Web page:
I,ve been teaching in automatic cars since 2006 and moving to the Nissan Leaf electric car I find it has much in common with my previous automatics. Learners notice no difference in driving it and lessons are the same as in a fossil fuelled car, except for the wonderful smooth silence you get with electric cars.Continue reading “It’s Electric and Automatic”
This week has sen the first two tests in the Electric Instructor Nissan Leaf at the Portsmouth Driving Test Centre. Both were passes.
First Time Pass
The first test was Shannon who passed first time after four months of weekly lessons. She was looking forward to the weekend when she could go car shopping.Continue reading “Electric Driving Test Passes”
Last weekend, along with other members of our local instructor association, I visited the Hampshire and Isle of Wight Air Ambulance base at the Thruxton race track in Hampshire. Our association, SDIA, are raising money for the air ambulance and they kindly offered to show us around.Continue reading “Electric Instructor visits Air Ambulance”
The on street chargers in Portsmouth are being installed. It resulted in me attending a launch for the media at the first charge point installed as well as being interviewed on the radio.
Lamp Posts Charge Cars
This is really good news the charge points are going in. The one across the road from me is still two green paint marks on the kerb with red paint marks on the pavement and lamp post, it should be installed over the next week.Continue reading “The Day Portsmouth Launched on Street Charging”
Two weeks of running my 30kW Nissan Leaf as a driving school car I’ve got a reasonable idea of the cost of electricity for an EV. I’m using public charging and relying mainly on rapid charging until the roadside chargers are installed by Portsmouth City Council. While a lot of my motivation to run an EV is environmental there has to be a cost saving to make it worthwhile.
In the first two weeks of ownership I’ve done a 137 mile Journey on motorways and dual carriageway, a few local trips with a majority of use being driving lessons. There were two rapid charges on the long trip which were high priced electricity and the rest using Polar chargers in the city.Continue reading “The Cost of Electricity for an EV”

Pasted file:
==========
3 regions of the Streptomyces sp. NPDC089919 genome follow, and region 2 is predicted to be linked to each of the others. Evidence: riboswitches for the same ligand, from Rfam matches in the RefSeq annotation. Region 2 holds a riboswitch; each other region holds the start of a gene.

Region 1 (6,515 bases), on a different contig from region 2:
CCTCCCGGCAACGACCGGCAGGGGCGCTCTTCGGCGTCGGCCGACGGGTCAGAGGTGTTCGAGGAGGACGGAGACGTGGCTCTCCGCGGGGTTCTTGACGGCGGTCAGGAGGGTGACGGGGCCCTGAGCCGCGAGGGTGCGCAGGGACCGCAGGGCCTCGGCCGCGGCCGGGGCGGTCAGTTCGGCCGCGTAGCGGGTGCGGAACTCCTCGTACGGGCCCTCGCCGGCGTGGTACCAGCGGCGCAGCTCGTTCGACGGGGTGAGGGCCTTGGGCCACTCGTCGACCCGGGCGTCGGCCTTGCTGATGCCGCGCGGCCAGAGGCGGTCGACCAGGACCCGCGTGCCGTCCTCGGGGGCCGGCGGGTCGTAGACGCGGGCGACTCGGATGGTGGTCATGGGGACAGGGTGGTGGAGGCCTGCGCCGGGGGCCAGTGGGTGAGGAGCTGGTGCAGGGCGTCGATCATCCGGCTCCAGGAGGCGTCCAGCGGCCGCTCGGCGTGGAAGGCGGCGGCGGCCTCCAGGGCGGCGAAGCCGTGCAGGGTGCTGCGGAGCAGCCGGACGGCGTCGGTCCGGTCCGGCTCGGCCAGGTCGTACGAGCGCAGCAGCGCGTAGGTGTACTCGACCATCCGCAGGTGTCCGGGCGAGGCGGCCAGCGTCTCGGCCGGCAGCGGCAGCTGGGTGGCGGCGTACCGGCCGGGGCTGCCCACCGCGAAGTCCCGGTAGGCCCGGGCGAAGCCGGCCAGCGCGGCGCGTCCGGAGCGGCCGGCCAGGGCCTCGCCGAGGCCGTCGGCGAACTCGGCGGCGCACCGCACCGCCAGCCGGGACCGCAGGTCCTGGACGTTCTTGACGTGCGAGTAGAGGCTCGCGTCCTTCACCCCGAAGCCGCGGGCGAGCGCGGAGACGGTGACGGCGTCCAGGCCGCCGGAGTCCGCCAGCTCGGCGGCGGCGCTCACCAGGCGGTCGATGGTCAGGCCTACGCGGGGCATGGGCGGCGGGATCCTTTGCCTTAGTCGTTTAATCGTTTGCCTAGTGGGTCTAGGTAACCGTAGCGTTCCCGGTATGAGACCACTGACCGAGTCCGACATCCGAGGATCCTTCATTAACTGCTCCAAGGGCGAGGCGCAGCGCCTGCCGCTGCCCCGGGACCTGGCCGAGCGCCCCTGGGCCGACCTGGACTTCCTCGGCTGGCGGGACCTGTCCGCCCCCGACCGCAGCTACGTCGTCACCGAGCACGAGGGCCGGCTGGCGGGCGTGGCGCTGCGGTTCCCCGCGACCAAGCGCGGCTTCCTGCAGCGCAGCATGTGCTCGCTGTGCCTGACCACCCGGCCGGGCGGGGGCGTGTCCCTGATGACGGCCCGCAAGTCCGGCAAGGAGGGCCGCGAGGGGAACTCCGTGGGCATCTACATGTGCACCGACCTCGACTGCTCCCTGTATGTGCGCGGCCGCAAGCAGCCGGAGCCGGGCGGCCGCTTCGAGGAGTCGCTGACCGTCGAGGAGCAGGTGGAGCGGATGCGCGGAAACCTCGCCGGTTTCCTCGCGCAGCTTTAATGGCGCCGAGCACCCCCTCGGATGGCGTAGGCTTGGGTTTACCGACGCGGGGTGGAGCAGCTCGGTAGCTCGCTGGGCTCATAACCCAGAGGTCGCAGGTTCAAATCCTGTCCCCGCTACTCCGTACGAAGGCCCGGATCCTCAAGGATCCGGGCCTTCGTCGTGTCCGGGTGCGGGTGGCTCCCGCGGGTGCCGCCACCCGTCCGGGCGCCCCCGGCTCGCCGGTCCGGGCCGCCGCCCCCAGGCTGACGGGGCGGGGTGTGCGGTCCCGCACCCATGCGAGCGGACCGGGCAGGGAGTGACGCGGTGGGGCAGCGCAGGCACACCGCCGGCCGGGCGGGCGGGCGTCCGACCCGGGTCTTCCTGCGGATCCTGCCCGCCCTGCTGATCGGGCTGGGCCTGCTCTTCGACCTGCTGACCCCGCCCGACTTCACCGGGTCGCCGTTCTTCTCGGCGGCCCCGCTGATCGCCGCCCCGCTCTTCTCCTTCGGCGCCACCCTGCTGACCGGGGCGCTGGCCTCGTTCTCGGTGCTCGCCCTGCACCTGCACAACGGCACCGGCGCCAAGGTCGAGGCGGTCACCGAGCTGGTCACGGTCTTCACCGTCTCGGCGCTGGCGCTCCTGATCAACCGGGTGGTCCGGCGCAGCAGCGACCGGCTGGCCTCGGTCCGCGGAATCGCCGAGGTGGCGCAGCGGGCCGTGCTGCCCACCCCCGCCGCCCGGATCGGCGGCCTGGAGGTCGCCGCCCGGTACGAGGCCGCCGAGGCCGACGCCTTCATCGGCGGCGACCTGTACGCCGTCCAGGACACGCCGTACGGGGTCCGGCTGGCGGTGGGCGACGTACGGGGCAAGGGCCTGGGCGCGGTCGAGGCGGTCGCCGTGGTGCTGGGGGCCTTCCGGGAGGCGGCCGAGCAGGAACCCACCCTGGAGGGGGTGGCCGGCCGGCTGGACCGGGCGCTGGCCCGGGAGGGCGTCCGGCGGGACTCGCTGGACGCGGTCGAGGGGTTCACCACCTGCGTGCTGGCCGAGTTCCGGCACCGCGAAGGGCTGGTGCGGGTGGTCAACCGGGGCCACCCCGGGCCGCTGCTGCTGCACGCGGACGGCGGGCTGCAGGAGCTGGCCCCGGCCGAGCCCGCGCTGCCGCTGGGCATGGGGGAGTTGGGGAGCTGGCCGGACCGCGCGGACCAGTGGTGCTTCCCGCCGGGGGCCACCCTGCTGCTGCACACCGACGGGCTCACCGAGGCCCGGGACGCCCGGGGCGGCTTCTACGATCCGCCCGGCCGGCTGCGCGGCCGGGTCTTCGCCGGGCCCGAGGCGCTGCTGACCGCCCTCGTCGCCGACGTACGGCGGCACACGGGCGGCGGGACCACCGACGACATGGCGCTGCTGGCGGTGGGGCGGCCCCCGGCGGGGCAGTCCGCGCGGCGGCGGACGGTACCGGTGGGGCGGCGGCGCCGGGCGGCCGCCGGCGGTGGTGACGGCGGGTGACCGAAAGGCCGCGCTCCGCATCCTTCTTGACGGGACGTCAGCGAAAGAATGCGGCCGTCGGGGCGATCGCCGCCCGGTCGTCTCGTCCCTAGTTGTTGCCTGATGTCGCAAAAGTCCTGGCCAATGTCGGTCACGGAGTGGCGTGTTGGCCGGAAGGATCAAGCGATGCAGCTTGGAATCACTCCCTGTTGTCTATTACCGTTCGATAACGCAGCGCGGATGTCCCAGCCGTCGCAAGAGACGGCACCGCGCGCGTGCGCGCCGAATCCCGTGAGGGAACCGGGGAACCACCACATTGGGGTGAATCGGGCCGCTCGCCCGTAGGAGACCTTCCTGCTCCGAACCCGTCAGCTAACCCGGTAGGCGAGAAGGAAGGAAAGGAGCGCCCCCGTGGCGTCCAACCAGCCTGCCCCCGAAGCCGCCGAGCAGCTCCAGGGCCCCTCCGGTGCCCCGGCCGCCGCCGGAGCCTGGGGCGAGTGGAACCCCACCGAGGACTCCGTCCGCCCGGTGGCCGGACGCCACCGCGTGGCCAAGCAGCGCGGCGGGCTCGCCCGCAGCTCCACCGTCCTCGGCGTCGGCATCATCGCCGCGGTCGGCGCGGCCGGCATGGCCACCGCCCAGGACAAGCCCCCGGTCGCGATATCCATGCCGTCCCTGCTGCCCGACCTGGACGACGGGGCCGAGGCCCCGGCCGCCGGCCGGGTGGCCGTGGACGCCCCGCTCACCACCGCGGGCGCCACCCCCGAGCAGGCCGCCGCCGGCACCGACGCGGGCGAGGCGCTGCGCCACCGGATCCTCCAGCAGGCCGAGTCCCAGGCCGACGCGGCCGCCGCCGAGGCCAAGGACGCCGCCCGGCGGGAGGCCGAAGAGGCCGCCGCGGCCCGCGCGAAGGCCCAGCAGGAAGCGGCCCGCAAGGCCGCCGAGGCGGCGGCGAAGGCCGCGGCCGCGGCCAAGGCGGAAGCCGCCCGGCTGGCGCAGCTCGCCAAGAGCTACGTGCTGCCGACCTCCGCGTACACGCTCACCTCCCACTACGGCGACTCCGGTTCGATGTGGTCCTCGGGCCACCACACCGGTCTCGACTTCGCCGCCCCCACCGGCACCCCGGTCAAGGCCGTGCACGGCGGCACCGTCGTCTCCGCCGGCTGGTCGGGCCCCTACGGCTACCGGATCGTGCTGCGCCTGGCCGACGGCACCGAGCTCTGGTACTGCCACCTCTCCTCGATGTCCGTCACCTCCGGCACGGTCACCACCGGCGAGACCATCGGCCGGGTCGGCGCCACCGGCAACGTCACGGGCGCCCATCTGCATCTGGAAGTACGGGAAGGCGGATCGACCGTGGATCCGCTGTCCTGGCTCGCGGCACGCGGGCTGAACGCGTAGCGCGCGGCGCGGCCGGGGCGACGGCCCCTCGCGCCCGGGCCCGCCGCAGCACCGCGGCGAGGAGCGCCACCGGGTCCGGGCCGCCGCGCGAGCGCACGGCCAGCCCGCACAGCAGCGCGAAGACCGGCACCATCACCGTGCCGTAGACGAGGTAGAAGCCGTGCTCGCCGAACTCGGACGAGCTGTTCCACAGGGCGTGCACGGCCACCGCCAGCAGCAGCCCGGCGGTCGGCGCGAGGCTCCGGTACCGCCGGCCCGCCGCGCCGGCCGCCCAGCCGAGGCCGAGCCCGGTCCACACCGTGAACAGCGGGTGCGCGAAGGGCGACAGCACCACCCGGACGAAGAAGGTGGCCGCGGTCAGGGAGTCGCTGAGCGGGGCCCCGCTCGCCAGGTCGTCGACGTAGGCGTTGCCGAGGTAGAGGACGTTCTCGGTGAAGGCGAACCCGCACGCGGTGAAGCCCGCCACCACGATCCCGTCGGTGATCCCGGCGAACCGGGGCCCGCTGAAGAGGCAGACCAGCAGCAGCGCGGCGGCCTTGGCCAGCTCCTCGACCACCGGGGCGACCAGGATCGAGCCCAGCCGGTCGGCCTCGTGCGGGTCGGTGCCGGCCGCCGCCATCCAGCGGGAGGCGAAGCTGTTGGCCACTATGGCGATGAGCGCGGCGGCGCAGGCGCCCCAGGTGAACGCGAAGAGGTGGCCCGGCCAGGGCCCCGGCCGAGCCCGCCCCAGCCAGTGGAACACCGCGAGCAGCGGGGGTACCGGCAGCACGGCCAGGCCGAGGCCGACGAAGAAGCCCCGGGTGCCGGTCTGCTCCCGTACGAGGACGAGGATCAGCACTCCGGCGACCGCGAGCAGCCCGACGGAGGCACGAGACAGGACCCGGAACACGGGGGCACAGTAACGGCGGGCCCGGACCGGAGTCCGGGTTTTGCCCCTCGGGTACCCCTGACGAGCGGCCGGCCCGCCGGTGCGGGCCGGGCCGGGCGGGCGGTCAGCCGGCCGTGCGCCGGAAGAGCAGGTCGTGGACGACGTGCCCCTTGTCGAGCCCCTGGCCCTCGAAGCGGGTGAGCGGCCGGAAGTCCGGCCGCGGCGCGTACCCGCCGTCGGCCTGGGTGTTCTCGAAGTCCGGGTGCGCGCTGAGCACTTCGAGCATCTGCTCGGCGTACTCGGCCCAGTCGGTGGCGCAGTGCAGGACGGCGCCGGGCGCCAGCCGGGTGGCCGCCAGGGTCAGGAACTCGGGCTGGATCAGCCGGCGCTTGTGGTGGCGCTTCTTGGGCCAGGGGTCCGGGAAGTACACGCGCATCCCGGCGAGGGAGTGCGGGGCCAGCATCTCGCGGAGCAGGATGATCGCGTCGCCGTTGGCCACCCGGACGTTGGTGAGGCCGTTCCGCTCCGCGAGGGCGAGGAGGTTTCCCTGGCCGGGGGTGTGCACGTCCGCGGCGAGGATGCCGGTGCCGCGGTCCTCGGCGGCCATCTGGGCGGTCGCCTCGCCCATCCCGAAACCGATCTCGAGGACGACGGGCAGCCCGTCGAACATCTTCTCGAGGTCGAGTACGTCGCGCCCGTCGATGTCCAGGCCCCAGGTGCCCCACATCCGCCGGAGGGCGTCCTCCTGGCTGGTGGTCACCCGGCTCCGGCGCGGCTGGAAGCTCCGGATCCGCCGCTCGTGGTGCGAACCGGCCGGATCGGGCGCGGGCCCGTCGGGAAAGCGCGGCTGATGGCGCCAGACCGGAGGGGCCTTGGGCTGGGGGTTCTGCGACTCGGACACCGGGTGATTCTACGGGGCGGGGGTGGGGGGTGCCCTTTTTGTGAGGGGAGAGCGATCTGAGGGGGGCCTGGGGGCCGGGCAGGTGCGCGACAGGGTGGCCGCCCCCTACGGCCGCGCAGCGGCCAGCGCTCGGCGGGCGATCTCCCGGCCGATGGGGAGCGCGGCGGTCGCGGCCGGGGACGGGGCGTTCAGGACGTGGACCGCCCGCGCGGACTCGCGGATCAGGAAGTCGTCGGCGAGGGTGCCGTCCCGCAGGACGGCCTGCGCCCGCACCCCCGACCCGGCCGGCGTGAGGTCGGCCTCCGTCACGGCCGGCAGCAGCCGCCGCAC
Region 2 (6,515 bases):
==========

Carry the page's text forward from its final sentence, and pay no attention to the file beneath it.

It’s been an interesting first week of teaching in my Nissan Leaf electric car. Learners really like driving it and it brings up some interesting thoughts about teaching in EVs and what effect they will have on our roads.
When first encountering the MK1 Leaf Learners are impressed with it’s slightly whacky looks and the high specification interior, it’s the higher Tekna specification with a full leather interior. Turning it on brings up the space age display with lot’s of information about charge and range not seen before in a car and it sings a little tune. The speedo is a large numeric one so easily seen once it’s pointed out. Having come from a hybrid car, my learners are used to silence when pressing the power switch. I don’t really consider it a start button when a motor doesn’t start.Continue reading “A Week of Electric Lessons”
It’s the one big factor most people are concerned about when they think about running an electric car, Range Anxiety. Facing a trip which is longer than my battery range in the first day of Owning my Nissan Leaf I was about to meet Range Anxiety head on.
I’d picked up my Leaf the previous evening. While still waiting for the slow charging roadside points to be installed in a few weeks by Portsmouth City Council, I’m going to be relying on the city’s only rapid charger at the Isle of Wight ferry port to charge the battery. I’d visited it the evening I picked the car up to fill the battery before my trip.Continue reading “Ready to Fight Range Anxiety”
With the Nissan Leaf electric being collected tomorrow, I started to think as I filled my Auris Hybrid up with fuel a couple of days ago, is this the last time I fill a car with petrol, or any fossil fuel? In reality it’s probably not the last time I fill a car but probably the last time I fill up a car I own.
To be fair to the Auris it has been a brilliant car to teach in, like the Prius I had before it. It has consistently returned around 55MPG because of it’s hybrid power plant. It’s a shame that Toyota, the masters of the hybrid power unit, haven’t got a full electric model available currently and it seems nothing too soon either. While most major manufacturers are about to start producing electric models if they don’t already have them it just seems they’ve been left behind a bit.
It’s not going to be the last time I stop at a fuel station even in an electric car. The oil companies are investing in rapid chargers and rolling them out around their networks of stations so EV owners will not be lost to them. BP own Chargemaster who run the existing network of Polar Rapid Chargers. Shell are also rolling out chargers.
I wonder if we’ll still call them Petrol Stations?
Portsmouth is Rapid
The Electric Instructor adventure is moving on as Portsmouth City Council have contacted me asking if a parking space they will be designating for EV charging would be suitable for me. It’s across the road from where I live so more than suitable.Continue reading “Portsmouth is Rapid”
The Adventure Begins
With a letter from Portsmouth Council it looks like my Electric Instructor adventure is about to begin. Continue reading “Electric Instructor, The Adventure Begins”